Ultra-high-net worths – how a changing market spurs advisers to adapt
09 September 2019
In an article for eprivateclient's 2019 Guernsey Report, A Global Island, Richard Tribe of Equiom discusses the evolving needs of ultra-high-net-worth individuals and the growing requirement for a more global service.
As an international professional services provider, Equiom has been serving multi-generation families for decades and we have seen some dramatic changes to client behaviours over the years. Most notably, there has been a shift in attitudes of the very wealthy, from a focus on wealth protection for future generations to more immediate, material desires – a luxurious lifestyle involving expensive cars, multiple properties, private jets or yachts. This development is particularly true for previously under-developed and unstable countries.
The wealthy of these nations were traditionally humble people who wanted the best for their offspring, with many sending their children to be educated in the UK and US where they often settled. This resulted in a dispersion of wealthy families located across the globe and created the need for family offices with a true multi-jurisdictional reach.
The ultra-high-net worth (UHNW) populations have shifted geographically over the years and today’s global picture is quite different. According to Knight Frank’s 2019 Global Wealth Report, the UK and US are still home to many of the world’s wealthy. Europe has the highest number of UHNW individuals with the United States second, followed closely by Asia. However, the highest rate of growth in the UHNW population is predicted in Latin America, Asia and the Middle East. The five-year growth forecast for UHNWs in these regions in more than 30%, compared to the historically more prominent regions such as North America and the majority of Europe, where predicted growth in this population remains under 25%. More and more countries have adopted the materialistic way of life. This is becoming apparent with a richer population in previously less-developed countries, such as China and India, which are among the fastest growing populations for wealthy individuals.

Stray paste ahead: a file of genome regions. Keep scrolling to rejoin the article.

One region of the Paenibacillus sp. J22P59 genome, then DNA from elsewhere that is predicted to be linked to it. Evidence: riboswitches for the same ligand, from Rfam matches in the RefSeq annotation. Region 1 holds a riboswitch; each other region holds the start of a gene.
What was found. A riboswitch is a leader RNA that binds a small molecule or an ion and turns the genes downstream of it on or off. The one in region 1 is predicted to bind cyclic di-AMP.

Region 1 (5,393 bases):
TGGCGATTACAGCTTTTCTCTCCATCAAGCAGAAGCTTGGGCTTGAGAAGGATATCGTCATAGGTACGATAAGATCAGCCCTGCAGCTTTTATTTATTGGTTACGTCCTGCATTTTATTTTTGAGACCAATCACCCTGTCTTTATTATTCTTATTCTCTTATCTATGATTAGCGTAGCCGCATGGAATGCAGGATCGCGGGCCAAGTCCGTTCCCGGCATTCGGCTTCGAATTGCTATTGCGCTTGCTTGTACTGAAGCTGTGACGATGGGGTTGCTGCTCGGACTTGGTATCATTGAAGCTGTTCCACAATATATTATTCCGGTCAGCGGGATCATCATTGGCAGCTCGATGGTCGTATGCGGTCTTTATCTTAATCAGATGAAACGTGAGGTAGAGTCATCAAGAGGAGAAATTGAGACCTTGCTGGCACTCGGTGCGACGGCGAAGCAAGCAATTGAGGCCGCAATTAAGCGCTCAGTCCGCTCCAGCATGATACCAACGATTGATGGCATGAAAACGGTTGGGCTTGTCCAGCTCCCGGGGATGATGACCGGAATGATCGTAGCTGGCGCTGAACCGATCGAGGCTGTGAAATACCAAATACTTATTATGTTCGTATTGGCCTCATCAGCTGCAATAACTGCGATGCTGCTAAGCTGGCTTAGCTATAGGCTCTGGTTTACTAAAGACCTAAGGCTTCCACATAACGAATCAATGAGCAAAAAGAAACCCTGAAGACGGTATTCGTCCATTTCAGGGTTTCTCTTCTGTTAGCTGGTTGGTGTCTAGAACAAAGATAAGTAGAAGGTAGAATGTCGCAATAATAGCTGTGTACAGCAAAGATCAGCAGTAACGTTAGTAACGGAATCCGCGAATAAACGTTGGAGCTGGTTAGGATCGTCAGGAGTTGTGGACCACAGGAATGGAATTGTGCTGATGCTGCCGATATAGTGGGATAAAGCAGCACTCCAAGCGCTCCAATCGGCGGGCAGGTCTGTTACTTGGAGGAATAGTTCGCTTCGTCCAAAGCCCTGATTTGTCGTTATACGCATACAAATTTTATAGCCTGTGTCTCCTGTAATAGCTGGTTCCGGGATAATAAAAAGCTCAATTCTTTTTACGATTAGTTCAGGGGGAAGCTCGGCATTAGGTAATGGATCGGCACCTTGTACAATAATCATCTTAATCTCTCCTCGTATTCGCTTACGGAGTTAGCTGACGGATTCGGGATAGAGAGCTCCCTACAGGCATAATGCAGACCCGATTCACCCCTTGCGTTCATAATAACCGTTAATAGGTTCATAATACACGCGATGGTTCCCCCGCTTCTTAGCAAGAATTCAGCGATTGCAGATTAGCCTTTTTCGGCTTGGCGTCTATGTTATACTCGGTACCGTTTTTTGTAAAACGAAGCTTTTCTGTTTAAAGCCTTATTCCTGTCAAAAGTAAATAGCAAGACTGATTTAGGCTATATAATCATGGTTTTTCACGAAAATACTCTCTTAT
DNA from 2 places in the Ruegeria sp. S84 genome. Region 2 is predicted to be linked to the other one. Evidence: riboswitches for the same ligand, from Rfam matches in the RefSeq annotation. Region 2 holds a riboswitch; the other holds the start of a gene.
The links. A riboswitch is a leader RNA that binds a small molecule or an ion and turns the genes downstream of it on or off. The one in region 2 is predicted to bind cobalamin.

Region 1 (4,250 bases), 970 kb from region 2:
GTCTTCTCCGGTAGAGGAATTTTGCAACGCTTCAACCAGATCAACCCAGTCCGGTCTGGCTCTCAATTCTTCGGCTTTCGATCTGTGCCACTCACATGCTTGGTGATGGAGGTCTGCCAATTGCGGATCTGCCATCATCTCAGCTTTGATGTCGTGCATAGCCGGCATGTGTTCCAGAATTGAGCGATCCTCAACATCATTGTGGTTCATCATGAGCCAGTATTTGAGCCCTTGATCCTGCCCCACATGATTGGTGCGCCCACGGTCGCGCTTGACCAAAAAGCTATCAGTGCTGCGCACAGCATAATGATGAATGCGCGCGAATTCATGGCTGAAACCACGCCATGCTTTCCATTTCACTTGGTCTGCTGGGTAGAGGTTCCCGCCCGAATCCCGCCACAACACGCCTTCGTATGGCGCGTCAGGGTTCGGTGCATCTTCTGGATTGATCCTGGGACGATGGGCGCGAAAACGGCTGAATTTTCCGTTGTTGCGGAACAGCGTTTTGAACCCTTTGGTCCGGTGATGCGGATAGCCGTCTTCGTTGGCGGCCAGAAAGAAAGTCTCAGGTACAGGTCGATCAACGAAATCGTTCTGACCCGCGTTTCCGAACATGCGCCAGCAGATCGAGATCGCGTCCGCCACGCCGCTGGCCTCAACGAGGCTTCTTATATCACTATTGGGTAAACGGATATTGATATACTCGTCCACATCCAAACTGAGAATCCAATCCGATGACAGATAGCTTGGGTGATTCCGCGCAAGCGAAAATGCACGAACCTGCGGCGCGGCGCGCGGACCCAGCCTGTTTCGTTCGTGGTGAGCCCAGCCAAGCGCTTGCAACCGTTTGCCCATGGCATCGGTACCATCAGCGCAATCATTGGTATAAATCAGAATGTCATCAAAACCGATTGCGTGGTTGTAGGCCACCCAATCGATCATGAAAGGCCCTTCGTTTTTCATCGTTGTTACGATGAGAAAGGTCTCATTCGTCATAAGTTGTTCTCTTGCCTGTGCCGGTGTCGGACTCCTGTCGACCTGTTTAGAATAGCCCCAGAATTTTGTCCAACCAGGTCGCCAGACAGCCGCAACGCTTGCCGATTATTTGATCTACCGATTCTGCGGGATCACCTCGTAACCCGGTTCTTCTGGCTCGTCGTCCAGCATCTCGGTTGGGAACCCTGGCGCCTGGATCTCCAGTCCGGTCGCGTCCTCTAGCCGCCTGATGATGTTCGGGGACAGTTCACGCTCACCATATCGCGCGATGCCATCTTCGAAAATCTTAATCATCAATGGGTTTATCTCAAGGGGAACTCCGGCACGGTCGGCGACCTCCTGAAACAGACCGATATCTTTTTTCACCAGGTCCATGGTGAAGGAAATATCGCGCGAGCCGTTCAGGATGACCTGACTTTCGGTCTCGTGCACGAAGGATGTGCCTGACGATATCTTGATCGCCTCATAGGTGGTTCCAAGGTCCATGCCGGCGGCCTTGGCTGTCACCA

Investment behaviours have changed too. The traditional model of investing in a conservative stock portfolio is rarely seen as the norm these days. Developments in technology over the years have opened doors to more sophisticated cross-border investment opportunities, and it is not uncommon to find UHNWIs holding a diverse range of assets, comprising, for example, real estate (both long-term investment and development projects globally), interests in start-up or well-established trading entities, artwork and antiquities, and cryptocurrency.
In respect of offshore structures, the ever-changing tax laws internationally mean that traditional service providers need to be flexible and incorporate the very best tax and legal advice to ensure the solution not only meets the needs of the client, but is also fit for purpose. For trusts nowadays there are more limited tax advantages. However, the fundamental purposes of asset protection, succession planning and confidentiality are still extremely important and are now seen as the main driver for such wealth planning. In markets such as the Middle East and Asia we have seen much greater interest in private trust companies (PTCs) over the last 12-18 months, as clients can retain a certain amount of control over their assets while still achieving the aforementioned objectives.
Closer to home, Guernsey has seen a rise in the number of family offices. The reason for this is an increase in UHNWIs seeking a single service provider in one location that can manage all of their wealth interests across the world. With more complex structuring needs, modern families are looking to Guernsey for a comprehensive wealth advisory solution covering all aspects of their wealth journey, from asset protection to estate planning. Similarly, impact investing has increasingly come onto the private client radar in Guernsey. Clients still look for returns on their capital but are becoming more mindful of doing right by our community and environment. We are seeing more families who want to give something back to society and this requires the use of intricate structures, such as foundations, an area where Guernsey has a favourable legislative position and specialist expertise.
As a jurisdiction, Guernsey’s expertise extends across a range of niche areas, owing to its mature system of licenced banks, advocates, investment, insurance and fund managers. It also has a sterling reputation as a safe and secure environment for private wealth. Because of this, Guernsey has been able to structure its legislation surrounding key financial services to the investor’s benefit, without compromising on transparency and integrity, and this stands us in good stead for serving the UHNW market.
Launching Equiom Private Office (EPO) has helped us to more accurately meet these more complex needs for clients in Guernsey and further afield. A bespoke, premium service, EPO, was founded on the three pillars of wealth management that our clients value – asset protection, succession planning and confidentiality.
The needs of UHNWIs are ever-changing. A through understanding of the current generation and the most experienced professional team to cater to each individual situation and client is vital to staying ahead of the trends in this discerning market.
An original version of this article first appeared in the eprivateclient Guernsey 2019 report: A Global Island. Click here to access the full report.
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